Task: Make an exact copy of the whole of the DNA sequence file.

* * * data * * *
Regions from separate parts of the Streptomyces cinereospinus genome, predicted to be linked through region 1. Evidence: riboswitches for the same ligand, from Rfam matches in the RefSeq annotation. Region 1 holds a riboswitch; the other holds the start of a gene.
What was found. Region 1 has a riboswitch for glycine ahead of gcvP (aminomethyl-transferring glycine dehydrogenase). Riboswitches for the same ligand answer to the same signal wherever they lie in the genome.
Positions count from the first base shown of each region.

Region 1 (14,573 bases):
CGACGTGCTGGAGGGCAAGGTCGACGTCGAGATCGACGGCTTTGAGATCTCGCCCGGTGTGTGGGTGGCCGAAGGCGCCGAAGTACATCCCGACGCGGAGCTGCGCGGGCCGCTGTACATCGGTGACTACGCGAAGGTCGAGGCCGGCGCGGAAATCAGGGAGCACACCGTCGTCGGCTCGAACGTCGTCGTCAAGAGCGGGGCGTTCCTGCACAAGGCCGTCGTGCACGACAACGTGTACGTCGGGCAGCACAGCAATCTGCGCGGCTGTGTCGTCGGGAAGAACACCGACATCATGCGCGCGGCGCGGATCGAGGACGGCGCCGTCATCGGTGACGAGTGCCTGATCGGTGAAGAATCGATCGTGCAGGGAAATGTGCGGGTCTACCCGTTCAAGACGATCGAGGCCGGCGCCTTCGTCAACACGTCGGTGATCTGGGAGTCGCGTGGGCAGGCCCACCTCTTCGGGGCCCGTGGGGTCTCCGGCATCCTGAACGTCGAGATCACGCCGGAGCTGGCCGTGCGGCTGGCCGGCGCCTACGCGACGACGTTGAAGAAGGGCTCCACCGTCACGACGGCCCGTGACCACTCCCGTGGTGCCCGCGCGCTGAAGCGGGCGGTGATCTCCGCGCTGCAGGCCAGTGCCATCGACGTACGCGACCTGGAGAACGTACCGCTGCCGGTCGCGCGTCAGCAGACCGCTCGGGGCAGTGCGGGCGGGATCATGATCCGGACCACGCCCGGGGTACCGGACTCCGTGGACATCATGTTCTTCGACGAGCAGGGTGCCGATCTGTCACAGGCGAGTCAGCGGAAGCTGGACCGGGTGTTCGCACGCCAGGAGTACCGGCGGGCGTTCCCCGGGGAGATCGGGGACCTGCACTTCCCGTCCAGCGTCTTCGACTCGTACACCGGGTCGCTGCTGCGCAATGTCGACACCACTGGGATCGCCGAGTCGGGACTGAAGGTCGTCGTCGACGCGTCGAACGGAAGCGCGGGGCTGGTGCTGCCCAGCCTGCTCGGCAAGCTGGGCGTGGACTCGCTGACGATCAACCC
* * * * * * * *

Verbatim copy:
Regions from separate parts of the Streptomyces cinereospinus genome, predicted to be linked through region 1. Evidence: riboswitches for the same ligand, from Rfam matches in the RefSeq annotation. Region 1 holds a riboswitch; the other holds the start of a gene.
What was found. Region 1 has a riboswitch for glycine ahead of gcvP (aminomethyl-transferring glycine dehydrogenase). Riboswitches for the same ligand answer to the same signal wherever they lie in the genome.
Positions count from the first base shown of each region.

Region 1 (14,573 bases):
CGACGTGCTGGAGGGCAAGGTCGACGTCGAGATCGACGGCTTTGAGATCTCGCCCGGTGTGTGGGTGGCCGAAGGCGCCGAAGTACATCCCGACGCGGAGCTGCGCGGGCCGCTGTACATCGGTGACTACGCGAAGGTCGAGGCCGGCGCGGAAATCAGGGAGCACACCGTCGTCGGCTCGAACGTCGTCGTCAAGAGCGGGGCGTTCCTGCACAAGGCCGTCGTGCACGACAACGTGTACGTCGGGCAGCACAGCAATCTGCGCGGCTGTGTCGTCGGGAAGAACACCGACATCATGCGCGCGGCGCGGATCGAGGACGGCGCCGTCATCGGTGACGAGTGCCTGATCGGTGAAGAATCGATCGTGCAGGGAAATGTGCGGGTCTACCCGTTCAAGACGATCGAGGCCGGCGCCTTCGTCAACACGTCGGTGATCTGGGAGTCGCGTGGGCAGGCCCACCTCTTCGGGGCCCGTGGGGTCTCCGGCATCCTGAACGTCGAGATCACGCCGGAGCTGGCCGTGCGGCTGGCCGGCGCCTACGCGACGACGTTGAAGAAGGGCTCCACCGTCACGACGGCCCGTGACCACTCCCGTGGTGCCCGCGCGCTGAAGCGGGCGGTGATCTCCGCGCTGCAGGCCAGTGCCATCGACGTACGCGACCTGGAGAACGTACCGCTGCCGGTCGCGCGTCAGCAGACCGCTCGGGGCAGTGCGGGCGGGATCATGATCCGGACCACGCCCGGGGTACCGGACTCCGTGGACATCATGTTCTTCGACGAGCAGGGTGCCGATCTGTCACAGGCGAGTCAGCGGAAGCTGGACCGGGTGTTCGCACGCCAGGAGTACCGGCGGGCGTTCCCCGGGGAGATCGGGGACCTGCACTTCCCGTCCAGCGTCTTCGACTCGTACACCGGGTCGCTGCTGCGCAATGTCGACACCACTGGGATCGCCGAGTCGGGACTGAAGGTCGTCGTCGACGCGTCGAACGGAAGCGCGGGGCTGGTGCTGCCCAGCCTGCTCGGCAAGCTGGGCGTGGACTCGCTGACGATCAACCC